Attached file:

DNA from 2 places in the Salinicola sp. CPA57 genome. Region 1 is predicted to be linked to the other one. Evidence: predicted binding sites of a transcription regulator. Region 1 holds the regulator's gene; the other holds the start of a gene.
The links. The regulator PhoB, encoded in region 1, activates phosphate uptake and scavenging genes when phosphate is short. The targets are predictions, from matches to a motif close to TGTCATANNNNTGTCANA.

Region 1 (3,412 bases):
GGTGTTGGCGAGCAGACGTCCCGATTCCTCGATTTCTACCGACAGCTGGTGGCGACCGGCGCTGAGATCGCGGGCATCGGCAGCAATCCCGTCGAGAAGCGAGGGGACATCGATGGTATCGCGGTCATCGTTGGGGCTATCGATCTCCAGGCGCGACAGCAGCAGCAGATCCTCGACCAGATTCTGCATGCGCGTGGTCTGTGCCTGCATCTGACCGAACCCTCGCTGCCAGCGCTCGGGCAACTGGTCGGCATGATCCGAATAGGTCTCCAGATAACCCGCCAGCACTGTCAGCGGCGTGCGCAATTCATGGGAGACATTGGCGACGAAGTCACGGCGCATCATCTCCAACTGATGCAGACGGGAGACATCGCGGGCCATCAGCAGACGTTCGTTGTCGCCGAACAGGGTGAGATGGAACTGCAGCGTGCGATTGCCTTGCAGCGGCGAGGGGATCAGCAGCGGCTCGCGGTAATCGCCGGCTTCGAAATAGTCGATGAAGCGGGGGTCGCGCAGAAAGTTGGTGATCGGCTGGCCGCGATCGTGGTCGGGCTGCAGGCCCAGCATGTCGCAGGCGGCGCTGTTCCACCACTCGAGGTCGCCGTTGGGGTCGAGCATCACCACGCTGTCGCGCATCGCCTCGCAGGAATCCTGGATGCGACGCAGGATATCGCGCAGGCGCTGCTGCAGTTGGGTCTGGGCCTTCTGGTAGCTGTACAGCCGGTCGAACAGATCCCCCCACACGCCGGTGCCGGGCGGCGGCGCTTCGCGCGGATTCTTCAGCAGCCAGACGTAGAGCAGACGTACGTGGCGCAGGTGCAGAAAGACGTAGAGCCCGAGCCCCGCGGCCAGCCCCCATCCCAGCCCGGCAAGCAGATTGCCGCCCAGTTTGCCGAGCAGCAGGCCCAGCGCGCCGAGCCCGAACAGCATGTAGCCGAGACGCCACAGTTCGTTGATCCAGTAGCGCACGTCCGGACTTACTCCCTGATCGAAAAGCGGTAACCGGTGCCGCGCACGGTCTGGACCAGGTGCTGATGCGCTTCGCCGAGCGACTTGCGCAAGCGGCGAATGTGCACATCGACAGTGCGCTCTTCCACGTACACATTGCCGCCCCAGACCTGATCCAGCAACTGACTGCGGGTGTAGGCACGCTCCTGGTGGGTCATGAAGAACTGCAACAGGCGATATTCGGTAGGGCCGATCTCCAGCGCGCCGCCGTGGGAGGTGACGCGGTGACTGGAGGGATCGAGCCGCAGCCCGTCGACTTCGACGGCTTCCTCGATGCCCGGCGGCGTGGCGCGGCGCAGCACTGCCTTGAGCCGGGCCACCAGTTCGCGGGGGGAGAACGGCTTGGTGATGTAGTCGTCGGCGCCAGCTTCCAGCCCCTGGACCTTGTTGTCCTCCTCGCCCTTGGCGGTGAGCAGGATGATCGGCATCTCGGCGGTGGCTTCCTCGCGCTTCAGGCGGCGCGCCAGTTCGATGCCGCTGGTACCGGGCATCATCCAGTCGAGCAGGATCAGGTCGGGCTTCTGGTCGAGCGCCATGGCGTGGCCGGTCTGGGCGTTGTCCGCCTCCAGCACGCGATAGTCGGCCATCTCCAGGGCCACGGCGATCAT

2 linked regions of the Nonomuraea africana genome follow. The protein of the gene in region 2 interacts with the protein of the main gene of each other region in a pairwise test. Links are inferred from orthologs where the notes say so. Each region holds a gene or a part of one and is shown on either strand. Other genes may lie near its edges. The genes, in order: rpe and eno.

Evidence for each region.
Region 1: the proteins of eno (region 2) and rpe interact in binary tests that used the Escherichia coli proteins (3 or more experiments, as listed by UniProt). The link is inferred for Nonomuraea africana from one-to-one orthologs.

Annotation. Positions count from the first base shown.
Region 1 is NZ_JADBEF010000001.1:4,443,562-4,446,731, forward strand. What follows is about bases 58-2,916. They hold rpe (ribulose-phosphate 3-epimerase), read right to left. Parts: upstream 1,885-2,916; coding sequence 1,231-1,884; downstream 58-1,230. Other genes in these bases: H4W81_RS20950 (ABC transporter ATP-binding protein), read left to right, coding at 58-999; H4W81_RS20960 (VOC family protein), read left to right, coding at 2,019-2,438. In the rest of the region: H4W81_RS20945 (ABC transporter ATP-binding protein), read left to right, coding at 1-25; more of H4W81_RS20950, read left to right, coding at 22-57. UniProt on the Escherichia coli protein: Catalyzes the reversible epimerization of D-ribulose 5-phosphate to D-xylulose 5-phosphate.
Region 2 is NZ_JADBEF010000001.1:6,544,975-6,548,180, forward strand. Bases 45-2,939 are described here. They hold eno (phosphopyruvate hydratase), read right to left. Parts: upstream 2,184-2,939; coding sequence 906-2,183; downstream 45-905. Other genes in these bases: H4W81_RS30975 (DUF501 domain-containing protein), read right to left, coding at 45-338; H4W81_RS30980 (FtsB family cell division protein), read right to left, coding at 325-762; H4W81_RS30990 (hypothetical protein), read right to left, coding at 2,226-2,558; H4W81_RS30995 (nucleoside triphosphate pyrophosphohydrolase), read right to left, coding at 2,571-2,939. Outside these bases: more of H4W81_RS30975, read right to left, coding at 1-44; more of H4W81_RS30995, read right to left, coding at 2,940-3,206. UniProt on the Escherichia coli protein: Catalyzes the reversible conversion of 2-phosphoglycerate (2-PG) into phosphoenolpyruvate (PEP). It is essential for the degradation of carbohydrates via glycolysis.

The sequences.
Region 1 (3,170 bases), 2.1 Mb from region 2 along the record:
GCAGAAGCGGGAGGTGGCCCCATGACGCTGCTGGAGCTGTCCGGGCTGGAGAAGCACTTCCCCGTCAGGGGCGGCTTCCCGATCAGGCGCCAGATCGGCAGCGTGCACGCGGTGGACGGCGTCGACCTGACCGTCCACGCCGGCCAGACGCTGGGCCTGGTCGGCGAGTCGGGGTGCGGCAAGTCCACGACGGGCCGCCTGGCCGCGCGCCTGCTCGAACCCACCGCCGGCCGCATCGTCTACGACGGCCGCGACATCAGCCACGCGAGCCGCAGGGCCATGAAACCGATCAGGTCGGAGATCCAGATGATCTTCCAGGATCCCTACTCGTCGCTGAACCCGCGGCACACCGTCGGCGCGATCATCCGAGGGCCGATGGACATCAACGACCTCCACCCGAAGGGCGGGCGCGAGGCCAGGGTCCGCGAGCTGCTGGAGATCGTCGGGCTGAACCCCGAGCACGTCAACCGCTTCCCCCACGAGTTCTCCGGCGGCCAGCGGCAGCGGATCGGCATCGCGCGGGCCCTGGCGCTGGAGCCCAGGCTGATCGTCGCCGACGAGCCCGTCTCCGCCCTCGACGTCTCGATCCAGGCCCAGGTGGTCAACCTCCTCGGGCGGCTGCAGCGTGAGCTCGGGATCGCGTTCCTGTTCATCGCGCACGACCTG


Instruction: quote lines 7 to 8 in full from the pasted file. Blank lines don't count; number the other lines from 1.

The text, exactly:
Region 1: the proteins of eno (region 2) and rpe interact in binary tests that used the Escherichia coli proteins (3 or more experiments, as listed by UniProt). The link is inferred for Nonomuraea africana from one-to-one orthologs.

Annotation. Positions count from the first base shown.